The Chysanthemums and Sweet Peas brighten the garden

Further flowers are beginning to open in the garden – this time in the shade, as well on one of the reluctant climbers.

The Chrysanthemum and the Sweet Peas have now joined in the colourful fanfare, adding crimson, purple and white to the palette. 

White Chrysanthemum flower
The mystery Chrysanthemum is happily flowering in the shade.

With this continuing heat and sunshine here in Cambridgeshire, England, the garden is seeing more and more flowers opening. Over the last few days I have watched the Chrysanthemum with its dark glossy leaves, send up its straight stems that have now burst into its annual show of white daisy-like flowers. This plant was another one that was already in the garden – it’s variety remains a mystery for now (any ideas – leave a comment below!). It seems to thrive in the shady part of the garden (it’s just a few feet away from the Fern). It’s white flowers, which seem to attract hoverflies, delivers a welcome contrast to the greenery that dominates the corner.

Elsewhere in the garden, the Sweet Pea ‘Cupani’ flowers have begun to open with their pungent crimson and purple flowers.

Sweet Pea 'Cupani'
The Sweet Peas are blooming, they just forgot to climb.

Fortunately the Sweet Peas have eluded the aphids this year (which were probably blown and washed away a couple of weeks ago), leaving them with strong stems and early flowers. However, they haven’t exactly utilised the wigwams yet, despite some gentle woollen encouragement.

They have been joined by the French Bean ‘Blue Lake’ which similarly have started flowering and again haven’t climbed very high.

The snails and aphids celebrate in the summer rain

The summer showers welcome some hungry pests into the garden, just as the Rose and the French Beans are about to put on a show.

There’s just been a short rain shower – enough to stop me being outside in it – but as soon as it stopped I was out there to meet the unwelcome visitors that are enjoying my green finger skills.

The French Bean ‘Blue Lake’ that I planted out only a few days ago, have seen two of the plants stripped completely of buds, shoots and leaves. These snails move fast. But today I moved quicker, and with the rain on a momentary pause, I went out and immediately pulled 8 small snails off of the beans. It seems that they’re using other plants to get them up and onto the bean leaves… and then they work their way up or down, decimating the plant until it’s a just lanky stem resembling a continuous chain of arms and elbows. I don’t know if they’ll re-grow, but i’ve got seed.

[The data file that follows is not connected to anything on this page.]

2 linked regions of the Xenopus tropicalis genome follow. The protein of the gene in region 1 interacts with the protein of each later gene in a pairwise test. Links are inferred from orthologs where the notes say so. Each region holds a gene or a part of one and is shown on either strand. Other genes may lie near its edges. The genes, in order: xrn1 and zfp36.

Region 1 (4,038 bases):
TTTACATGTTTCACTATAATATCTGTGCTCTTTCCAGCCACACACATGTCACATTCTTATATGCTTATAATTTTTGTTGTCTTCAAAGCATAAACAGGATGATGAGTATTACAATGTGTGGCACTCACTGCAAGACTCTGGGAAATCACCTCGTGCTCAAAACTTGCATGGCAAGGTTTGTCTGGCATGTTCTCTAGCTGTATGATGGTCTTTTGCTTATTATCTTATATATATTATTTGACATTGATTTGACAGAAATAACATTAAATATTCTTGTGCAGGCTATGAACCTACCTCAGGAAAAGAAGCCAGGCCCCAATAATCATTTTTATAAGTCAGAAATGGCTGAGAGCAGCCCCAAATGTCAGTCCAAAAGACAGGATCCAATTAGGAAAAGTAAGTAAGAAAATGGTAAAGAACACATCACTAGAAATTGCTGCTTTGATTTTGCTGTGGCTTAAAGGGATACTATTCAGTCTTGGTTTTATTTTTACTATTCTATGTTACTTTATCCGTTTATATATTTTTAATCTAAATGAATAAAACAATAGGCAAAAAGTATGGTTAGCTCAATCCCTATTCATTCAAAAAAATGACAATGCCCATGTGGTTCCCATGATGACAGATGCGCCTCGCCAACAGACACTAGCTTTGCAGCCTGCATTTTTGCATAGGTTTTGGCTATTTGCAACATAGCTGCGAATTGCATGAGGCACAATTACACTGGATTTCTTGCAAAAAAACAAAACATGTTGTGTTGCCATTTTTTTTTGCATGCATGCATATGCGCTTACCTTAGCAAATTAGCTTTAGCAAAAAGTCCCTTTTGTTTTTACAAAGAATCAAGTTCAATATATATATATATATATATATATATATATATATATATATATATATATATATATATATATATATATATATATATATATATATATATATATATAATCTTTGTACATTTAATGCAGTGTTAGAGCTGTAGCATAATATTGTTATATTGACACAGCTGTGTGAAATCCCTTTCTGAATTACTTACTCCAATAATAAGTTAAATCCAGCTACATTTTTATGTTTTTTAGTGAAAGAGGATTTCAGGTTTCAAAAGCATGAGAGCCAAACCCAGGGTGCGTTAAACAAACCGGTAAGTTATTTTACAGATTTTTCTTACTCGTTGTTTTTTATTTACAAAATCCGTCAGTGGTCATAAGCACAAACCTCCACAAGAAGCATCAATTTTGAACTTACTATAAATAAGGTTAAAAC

The Rose
This Rose was already in the garden when I moved here.

Not far away, is the Rose (of an unknown variety). It was already in the garden and clearly hadn’t been in place for many years. Still, it has flowered without fail – sometimes reaching two seasons of flowers in a year. This year though, after pruning it hard, it is full of lush growth and green leaves, and lots of buds.

Today, it is also full of lush green aphids.

Aphids on a rose bush
The Aphids have moved in. I just hope they don’t spot the Sweet Peas nearby.

Having witnessed them obliterate last year’s sweet peas, I was gutted. There’s not enough Ladybirds around yet to feast that lot, and the Hoverflies aren’t about due to the rubbish weather… so it’s down to some manual techniques to usher them away – a piece of tissue and some careful squeezing (not to damage the rose buds), or maybe some diluted washing-up liquid. Aphids breathe through their skin – so if you clog that with an oily washing-up liquid mix, they suffocate and die. Gruesome but fortunately true.

Again, not far away are this year’s Sweet Pea ‘Cupani’ – they’re looking stunted at the moment, and not much different from when I planted them out weeks ago. I know that the aphids will show them no mercy, so I will need to deal with these aphids sooner rather than later.

For now though, it’s the snails that are top of my hit list.

The Sweet Peas feel a pinch of success

The Sweet Pea ‘Cupani’ seedlings are growing so well that it’s time to pinch out the buds to help the seedlings become strong and more resistant to pests.

If your sweet peas are anything like mine, they are growing very happily on the windowsill at the moment. In fact, a bit too well. It’s time to be brutal with them.

I sowed my Unwins Sweet Pea ‘Cupani’ seeds in my propagator back in January, and by now they would be climbing several feet up anything they could find if given the chance. But I’ve been doing them a favour – i’ve been nipping the buds out.

This might seem a bit destructive but by doing so, you’re not only going to avoid having sweet peas up your curtains, but you’re also going to encourage the remaining plant to bulk up – grow sturdy and strong – which is what your plants will need if they face the real risk of a flock of marauding aphids like mine did last year.

To do this, wait for about 4 tiers of leaves, and then pinch out the stem growth after the second set of lower leaves. This will mean that growth will be encouraged from low down on the plant – helping it to grow stronger – stem-wise and root wise. A stronger stem means it’s a stronger plant, and better roots means that the plant will be able to better at finding nutrients in the soil.